Plan for Good Garden Production
Whether you draw your garden plans with pencil and paper or use a software tool such as the MOTHER EARTH NEWS Vegetable Garden Planner, you’ll need to think ahead to incorporate the following yield-maximizing strategies.
1. Grow High-Value Crops. “Value” is subjective, though growing things that would be costly to buy makes good sense, provided the crops are well-suited to your climate. But value can also be about flavor, which may mean earmarking space for your favorite tomato varieties and fresh herbs first, and then considering how much money you could save by growing other crops at home.
2. Start Early, End Late. Use cloches, cold frames, tunnels and other season-stretching devices to move your spring salad season up by a month or more. In fall, use row covers to protect fall crops from frost and deer while extending the harvest season for a wide assortment of cold-tolerant greens and root crops.
3. Grow the “Shoulder Season” Fruits. You can usually pick and stash June-bearing strawberries and early raspberries in the freezer before your garden’s vegetables take over your kitchen. Raspberries that bear in the fall and late-ripening apples are also less likely to compete with summer-ripening vegetables for your food preservation time.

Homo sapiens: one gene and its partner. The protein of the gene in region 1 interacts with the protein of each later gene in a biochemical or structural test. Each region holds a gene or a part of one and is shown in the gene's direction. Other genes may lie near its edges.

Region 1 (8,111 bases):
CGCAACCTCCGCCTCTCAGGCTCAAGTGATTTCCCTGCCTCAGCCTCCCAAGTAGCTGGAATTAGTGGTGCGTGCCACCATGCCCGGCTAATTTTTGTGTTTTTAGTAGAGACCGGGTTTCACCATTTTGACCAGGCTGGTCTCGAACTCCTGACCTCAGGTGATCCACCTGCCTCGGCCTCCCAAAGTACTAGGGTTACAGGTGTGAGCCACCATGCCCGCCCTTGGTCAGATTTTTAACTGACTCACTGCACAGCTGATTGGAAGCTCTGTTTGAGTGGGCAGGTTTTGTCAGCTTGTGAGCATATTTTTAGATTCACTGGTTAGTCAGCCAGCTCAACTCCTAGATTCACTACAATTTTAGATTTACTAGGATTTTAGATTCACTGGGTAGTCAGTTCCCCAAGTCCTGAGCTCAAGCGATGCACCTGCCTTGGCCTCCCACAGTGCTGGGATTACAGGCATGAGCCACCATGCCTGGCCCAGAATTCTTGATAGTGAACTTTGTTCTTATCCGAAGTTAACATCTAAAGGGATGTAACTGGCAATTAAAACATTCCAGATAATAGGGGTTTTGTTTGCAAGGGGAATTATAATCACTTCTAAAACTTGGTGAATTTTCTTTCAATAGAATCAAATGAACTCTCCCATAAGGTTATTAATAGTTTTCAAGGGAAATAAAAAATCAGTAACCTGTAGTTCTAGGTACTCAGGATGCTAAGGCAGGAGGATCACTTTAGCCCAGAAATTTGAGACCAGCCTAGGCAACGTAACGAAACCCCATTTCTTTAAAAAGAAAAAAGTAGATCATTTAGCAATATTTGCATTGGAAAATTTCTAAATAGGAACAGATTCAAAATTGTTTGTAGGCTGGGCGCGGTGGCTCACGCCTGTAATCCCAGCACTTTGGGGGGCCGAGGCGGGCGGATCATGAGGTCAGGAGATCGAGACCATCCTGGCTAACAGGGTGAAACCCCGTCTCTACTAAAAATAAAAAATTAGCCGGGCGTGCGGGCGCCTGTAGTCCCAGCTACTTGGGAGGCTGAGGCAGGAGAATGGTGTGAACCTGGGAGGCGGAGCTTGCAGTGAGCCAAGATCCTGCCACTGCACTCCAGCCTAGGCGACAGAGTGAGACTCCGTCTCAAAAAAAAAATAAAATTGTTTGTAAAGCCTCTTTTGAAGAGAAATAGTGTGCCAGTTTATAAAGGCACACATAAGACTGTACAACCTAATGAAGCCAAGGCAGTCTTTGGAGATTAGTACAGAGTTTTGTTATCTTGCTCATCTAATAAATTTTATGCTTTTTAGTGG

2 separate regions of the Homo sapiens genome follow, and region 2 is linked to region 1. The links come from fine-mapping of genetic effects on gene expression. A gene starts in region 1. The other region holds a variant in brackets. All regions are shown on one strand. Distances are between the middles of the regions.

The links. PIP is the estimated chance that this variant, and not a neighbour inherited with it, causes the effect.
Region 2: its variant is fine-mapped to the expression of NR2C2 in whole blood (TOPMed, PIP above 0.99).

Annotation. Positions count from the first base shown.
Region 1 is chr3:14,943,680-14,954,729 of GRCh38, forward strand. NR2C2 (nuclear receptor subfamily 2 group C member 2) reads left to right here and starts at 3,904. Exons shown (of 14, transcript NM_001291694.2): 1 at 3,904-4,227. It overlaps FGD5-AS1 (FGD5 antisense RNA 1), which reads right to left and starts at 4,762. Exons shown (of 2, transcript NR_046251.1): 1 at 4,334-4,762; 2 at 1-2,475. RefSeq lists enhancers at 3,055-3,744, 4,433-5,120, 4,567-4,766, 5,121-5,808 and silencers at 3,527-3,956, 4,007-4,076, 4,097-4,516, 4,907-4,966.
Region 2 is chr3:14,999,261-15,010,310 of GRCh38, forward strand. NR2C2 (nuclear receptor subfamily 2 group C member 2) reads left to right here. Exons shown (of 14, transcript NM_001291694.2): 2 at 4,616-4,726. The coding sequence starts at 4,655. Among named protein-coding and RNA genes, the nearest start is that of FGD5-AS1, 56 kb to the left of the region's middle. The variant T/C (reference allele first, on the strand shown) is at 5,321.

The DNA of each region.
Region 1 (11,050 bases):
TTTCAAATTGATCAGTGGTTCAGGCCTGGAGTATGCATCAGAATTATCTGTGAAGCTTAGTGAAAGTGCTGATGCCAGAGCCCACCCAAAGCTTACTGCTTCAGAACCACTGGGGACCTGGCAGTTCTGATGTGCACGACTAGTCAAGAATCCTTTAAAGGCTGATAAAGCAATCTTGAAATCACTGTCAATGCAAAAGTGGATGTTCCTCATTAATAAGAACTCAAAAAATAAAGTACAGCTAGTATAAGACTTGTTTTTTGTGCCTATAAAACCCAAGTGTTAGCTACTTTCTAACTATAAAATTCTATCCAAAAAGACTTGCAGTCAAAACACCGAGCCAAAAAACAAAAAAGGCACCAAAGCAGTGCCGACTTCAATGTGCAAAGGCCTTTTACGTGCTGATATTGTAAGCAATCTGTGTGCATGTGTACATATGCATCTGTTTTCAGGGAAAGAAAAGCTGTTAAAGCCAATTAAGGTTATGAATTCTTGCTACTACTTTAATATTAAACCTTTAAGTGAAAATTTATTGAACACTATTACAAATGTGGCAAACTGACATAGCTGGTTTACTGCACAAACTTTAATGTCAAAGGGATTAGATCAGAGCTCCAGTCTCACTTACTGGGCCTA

4. Emphasize What Grows Well for You. Crops that are easy to grow in one climate or soil type may be huge challenges in others, so aim to repeat your successes. For example, my carrots are seldom spectacular but my beets are robust, so I keep carrot plantings small and grow as many beets as my family can eat. When you find vegetables that excel in your garden, growing as much of them as your family can eat will take you a huge step closer to food self-sufficiency. And don’t overlook the wisdom of your gardening neighbors.
5. Grow Good Things to Drink. In addition to growing what you eat, try growing tasty beverages. I allow rampant apple mint to cover a hillside because it’s such a great tea plant, and rhubarb stalk tea makes a tart substitute for lemonade. Freeze or can the juices of berries and tree fruits, or make them into soda, hard cider or wine. These days, well-made apple, blueberry or strawberry wines start at $12 a bottle, so learning how to make your own can yield huge dividends.
6. Plant Perennials. Edible plants that come back year after year save planting time, and maintenance is usually limited to annual weeding, fertilizing and mulching. Asparagus and rhubarb thrive where winters are cold, sorrel is a terrific perennial salad green, Jerusalem artichokes and horseradish grow almost anywhere, and gardeners in climates with mild winters can grow bunching onions or even bamboo shoots as perennial garden crops.
7. Choose High-Yielding Crops and Varieties. Few things are more disappointing than nurturing a tomato plant for three months only to harvest three fruits from it. Don’t let this happen to you! Network with local gardeners to find varieties known to grow well in your area, or see our list of the best regional varieties, and give them a try. Keep your mind open to classic, traditionally bred hybrids as well as superior open-pollinated varieties. With sweet peppers, for example, many gardeners need the disease resistance and fast maturation of hybrid varieties to make a good crop. The opposite is true with beans, lettuce, peas, winter squash and many other vegetables that don’t require hybridization to make them more productive.